Mountains of business data are piling up in organizations every day. These organizations collect data from multiple sources, both internal and external. These sources include legacy systems, customer relationship management and enterprise resource planning applications, online and e-commerce systems, government organizations and business suppliers and partners. A recent study from the University of California at Berkeley found the amount of data organizations collect and store in enterprise databases doubles every year, and slightly more than half of this data will consist of qreference information, q which is the kind of information strategic business applications and decision support systems demand (Kestelyn, 2002). Terabyte-sized (1, 000 megabytes) databases are commonplace in organizations today, and this enormous growth will make petabyte-sized databases (1, 000 terabytes) a reality within the next few years (Whiting, 2002). By 2004 the Gartner Group estimates worldwide data volumes will be 30 times those of 1999, which translates into more data having been produced in the last 30 years than during the previous 5, 000 (Wurman, 1989).For example, it is difficult, if not impossible, to write a service manual for some piece of equipment that covers all repair ... If they can be recorded and made more widely available, as was done with the well-known Eureka system at Xerox, theanbsp;...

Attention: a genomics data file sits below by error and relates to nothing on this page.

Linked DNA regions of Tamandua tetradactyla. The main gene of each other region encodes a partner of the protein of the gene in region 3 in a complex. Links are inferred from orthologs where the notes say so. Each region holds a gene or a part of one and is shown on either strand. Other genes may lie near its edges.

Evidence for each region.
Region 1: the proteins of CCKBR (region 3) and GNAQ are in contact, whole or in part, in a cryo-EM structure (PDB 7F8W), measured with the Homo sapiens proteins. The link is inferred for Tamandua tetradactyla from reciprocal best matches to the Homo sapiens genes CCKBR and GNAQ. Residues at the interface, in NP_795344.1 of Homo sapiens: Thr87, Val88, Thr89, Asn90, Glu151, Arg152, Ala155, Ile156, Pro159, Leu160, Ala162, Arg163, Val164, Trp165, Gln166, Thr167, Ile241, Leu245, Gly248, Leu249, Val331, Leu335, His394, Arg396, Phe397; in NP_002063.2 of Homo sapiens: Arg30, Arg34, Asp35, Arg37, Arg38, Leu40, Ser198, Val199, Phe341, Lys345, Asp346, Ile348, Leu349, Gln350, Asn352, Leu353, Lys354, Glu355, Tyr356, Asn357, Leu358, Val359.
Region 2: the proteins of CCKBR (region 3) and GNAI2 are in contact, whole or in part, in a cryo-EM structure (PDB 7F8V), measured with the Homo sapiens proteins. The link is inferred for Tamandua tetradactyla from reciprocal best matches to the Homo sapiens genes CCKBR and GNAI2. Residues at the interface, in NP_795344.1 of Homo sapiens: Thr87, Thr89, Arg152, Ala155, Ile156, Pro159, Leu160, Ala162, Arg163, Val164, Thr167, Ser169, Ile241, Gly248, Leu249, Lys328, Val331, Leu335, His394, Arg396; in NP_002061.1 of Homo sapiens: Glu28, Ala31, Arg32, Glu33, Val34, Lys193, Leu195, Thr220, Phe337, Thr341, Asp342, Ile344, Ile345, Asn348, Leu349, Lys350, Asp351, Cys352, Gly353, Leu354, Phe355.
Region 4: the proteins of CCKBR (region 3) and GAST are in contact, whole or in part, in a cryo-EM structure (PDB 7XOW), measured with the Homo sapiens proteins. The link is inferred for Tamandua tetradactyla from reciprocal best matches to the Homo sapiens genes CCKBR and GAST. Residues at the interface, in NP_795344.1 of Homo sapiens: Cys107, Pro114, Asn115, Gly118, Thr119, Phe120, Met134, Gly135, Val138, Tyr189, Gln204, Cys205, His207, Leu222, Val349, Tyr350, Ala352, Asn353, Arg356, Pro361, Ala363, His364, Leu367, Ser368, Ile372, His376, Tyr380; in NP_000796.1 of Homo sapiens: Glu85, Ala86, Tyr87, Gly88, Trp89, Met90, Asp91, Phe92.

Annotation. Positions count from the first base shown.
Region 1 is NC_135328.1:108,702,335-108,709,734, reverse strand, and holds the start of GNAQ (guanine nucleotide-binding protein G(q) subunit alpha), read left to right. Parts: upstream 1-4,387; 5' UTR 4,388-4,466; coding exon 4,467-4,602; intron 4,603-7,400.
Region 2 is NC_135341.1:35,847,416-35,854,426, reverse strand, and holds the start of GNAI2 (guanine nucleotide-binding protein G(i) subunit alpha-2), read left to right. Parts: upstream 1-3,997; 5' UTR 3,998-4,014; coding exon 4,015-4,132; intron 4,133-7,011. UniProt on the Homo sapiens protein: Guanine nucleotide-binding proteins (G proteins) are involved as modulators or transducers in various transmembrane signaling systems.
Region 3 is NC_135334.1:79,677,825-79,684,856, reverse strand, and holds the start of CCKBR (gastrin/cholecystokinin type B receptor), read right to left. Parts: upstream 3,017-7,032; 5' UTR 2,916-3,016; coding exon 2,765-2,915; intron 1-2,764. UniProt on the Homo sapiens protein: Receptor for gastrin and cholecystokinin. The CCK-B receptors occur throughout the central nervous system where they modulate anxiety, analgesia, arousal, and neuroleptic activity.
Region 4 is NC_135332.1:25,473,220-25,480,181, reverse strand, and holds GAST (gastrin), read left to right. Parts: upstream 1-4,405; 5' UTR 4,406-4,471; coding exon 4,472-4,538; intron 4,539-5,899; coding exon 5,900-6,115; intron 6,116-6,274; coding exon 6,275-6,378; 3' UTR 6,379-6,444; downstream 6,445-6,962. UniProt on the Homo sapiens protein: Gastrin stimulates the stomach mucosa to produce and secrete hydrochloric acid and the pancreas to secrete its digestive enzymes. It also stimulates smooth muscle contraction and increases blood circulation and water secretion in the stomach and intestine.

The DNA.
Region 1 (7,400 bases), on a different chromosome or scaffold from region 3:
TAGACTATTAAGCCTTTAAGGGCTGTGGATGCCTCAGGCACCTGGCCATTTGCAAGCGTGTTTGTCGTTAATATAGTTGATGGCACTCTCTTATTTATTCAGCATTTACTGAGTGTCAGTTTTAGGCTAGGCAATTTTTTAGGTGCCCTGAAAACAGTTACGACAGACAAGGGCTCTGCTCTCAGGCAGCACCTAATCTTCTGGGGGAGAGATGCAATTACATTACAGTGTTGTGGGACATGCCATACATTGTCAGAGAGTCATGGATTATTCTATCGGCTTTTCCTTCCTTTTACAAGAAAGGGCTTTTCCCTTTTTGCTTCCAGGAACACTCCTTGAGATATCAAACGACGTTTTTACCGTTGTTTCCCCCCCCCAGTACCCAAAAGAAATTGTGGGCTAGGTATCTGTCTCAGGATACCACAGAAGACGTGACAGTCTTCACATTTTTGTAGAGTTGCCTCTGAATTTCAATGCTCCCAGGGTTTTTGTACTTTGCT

|Title||:||Organizational Data Mining|
|Author||:||Hamid R. Nemati, Christopher D. Barko|
|Publisher||:||IGI Global - 2004|